• Jack Mallers, CEO of bitcoin investment and payments company Zap, introduced the news from the Bitcoin 2021 stage
  • Bukele pointed to current global trends in fiscal policy, claiming that crypto allows protection from dangerous central bank actions

Bitcoin 2021, Miami — El Salvador may soon become the world’s first nation to have bitcoin as legal tender. 

“Next week I will send to Congress a bill that will make bitcoin a legal tender in El Salvador,” El Salvador President Nayib Bukele said via video toward the end of the final day at the Bitcoin 2021 conference in Miami. “In the short term, this will generate jobs and help provide financial inclusion to thousands.” 

El Salvador President Nayib Bukele
El Salvador President Nayib Bukele via video at Bitcoin 2021.

Bukele pointed to current global trends in fiscal policy, claiming that crypto allows protection from dangerous central bank actions. 

“Central banks are increasingly taking actions that may cause harm to the economic stability of El Salvador,” he said. “In order to mitigate the negative impact from central banks, it becomes necessary to authorize the circulation of a digital currency with the supply that cannot be controlled by any central bank.”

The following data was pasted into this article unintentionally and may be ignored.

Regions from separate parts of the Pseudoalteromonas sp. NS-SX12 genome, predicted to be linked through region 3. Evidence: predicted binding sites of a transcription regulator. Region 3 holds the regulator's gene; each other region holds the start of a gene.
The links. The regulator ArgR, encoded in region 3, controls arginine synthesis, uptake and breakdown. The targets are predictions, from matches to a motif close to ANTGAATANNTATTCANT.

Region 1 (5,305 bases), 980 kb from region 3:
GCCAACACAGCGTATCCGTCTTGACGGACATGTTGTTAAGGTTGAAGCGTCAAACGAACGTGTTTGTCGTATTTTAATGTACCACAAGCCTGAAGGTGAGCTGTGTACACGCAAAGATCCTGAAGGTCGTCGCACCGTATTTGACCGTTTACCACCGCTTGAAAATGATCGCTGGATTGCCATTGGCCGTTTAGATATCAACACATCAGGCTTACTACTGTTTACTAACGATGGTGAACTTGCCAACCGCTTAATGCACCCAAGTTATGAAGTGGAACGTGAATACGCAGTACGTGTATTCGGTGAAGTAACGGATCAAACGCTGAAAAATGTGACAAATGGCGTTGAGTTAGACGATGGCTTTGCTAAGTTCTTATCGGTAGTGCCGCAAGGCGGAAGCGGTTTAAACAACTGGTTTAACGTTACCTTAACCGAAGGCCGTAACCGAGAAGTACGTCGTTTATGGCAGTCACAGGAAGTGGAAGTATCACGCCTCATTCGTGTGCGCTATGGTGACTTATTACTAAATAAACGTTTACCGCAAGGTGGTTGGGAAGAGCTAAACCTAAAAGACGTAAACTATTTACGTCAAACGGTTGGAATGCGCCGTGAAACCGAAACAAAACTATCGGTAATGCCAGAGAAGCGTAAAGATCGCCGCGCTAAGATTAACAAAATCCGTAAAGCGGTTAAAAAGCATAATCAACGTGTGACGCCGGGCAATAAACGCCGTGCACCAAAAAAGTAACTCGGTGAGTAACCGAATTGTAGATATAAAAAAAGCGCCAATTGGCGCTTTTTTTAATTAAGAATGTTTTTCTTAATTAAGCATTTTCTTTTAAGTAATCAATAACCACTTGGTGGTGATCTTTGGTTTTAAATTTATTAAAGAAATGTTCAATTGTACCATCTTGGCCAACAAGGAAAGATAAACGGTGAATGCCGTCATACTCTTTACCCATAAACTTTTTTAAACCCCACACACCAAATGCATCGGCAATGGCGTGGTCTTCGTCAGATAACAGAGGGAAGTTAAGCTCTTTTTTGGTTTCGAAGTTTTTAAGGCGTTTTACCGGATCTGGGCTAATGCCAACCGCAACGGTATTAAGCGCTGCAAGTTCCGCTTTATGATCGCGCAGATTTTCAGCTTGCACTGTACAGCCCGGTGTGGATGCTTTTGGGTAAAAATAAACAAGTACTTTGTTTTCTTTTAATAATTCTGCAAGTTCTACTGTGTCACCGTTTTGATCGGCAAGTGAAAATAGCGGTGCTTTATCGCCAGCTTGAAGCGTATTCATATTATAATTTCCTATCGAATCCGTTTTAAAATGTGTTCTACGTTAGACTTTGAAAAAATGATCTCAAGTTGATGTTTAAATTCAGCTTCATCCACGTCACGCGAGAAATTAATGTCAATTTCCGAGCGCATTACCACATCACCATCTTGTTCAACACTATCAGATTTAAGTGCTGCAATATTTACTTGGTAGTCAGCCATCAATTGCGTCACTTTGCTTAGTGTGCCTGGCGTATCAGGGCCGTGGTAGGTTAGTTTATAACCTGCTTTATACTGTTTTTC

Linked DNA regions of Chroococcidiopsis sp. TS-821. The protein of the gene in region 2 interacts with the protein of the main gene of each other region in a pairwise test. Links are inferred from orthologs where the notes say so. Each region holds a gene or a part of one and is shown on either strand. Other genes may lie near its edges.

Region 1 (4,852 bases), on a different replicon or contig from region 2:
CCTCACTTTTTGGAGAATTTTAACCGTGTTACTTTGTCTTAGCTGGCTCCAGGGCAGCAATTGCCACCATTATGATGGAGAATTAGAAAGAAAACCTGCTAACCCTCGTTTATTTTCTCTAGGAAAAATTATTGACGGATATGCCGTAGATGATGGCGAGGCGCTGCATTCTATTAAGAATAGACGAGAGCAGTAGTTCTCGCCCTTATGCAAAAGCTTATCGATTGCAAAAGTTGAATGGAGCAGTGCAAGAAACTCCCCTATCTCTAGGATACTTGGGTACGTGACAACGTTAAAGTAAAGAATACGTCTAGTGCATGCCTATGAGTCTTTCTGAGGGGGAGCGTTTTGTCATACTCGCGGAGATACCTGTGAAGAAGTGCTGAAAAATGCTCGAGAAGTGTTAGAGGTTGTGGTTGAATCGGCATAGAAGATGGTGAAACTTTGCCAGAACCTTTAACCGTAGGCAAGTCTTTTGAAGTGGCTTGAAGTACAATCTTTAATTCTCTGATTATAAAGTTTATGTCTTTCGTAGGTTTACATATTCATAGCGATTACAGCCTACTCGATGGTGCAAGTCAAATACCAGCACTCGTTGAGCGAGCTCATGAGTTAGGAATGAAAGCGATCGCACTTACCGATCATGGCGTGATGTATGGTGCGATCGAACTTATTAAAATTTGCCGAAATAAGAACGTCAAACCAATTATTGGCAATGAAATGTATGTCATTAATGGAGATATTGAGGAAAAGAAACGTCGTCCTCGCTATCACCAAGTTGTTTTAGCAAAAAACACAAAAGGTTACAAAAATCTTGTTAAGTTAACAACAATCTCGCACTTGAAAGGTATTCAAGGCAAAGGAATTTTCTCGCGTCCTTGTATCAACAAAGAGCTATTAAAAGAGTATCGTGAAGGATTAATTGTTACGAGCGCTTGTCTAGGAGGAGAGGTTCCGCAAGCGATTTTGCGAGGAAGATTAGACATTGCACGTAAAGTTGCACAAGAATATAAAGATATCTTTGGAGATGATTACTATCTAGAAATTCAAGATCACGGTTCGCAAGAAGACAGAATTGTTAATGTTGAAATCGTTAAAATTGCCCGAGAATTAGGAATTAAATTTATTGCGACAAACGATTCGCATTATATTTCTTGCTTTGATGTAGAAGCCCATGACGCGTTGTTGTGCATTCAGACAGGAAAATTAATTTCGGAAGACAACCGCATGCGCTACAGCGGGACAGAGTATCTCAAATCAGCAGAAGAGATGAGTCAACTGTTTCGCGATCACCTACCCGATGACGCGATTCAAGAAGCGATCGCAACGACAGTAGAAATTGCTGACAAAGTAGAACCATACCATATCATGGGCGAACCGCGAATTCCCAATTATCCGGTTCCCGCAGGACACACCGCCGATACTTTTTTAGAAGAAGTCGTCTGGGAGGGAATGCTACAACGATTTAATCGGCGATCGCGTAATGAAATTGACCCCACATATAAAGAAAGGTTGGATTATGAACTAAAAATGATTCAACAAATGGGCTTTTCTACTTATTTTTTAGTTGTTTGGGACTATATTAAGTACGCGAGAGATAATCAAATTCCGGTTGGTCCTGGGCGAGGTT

Jack Mallers, CEO of bitcoin investment and payments company Zap, introduced the news.

“They asked me to help write a plan and that they view bitcoin as a world-class currency,” said Mallers. “They said we needed to put together a bitcoin plan to help these people.” 

Mallers spoke of his time in El Salvador and the poverty that he saw. Bitcoin is a solution to many of their problems, he said. 

If the legislation passes in El Salvador making bitcoin legal tender, it could be the first step toward a truly global currency accepted anywhere in the world, according to Roger M. Brown, global head of tax solutions at Lukka, who talked to Blockworks via email.

“Sure, some countries could seek to wrestle back control, like Turkey’s ban on bitcoin transactions because many residents preferred it to their local currency.  However, those actions may not prevail given bitcoin’s decentralized nature,” said Brown.

“Tax, accounting, and other rules will also have to acknowledge that bitcoin is or can be currency in some instances, and therefore the tax and accounting rules would have to adjust — rather than just calling it a capital asset or a ‘long lived intangible,'” he added.

“In effect, ‘big bang’ is the right phrase for this development from tax, accounting and regulatory perspectives.
Tax and accounting rules will have to change their treatment, as well as other rules which differ in their application as to whether a currency is involved.”

This story was updated at 5:47 p.m. EDT.

Read more of our coverage from Bitcoin 2021 here.

  • Blockworks
    Reporter
    Casey Wagner covers digital assets and macro economics. Prior to joining Blockworks she was a markets reporter at Bloomberg.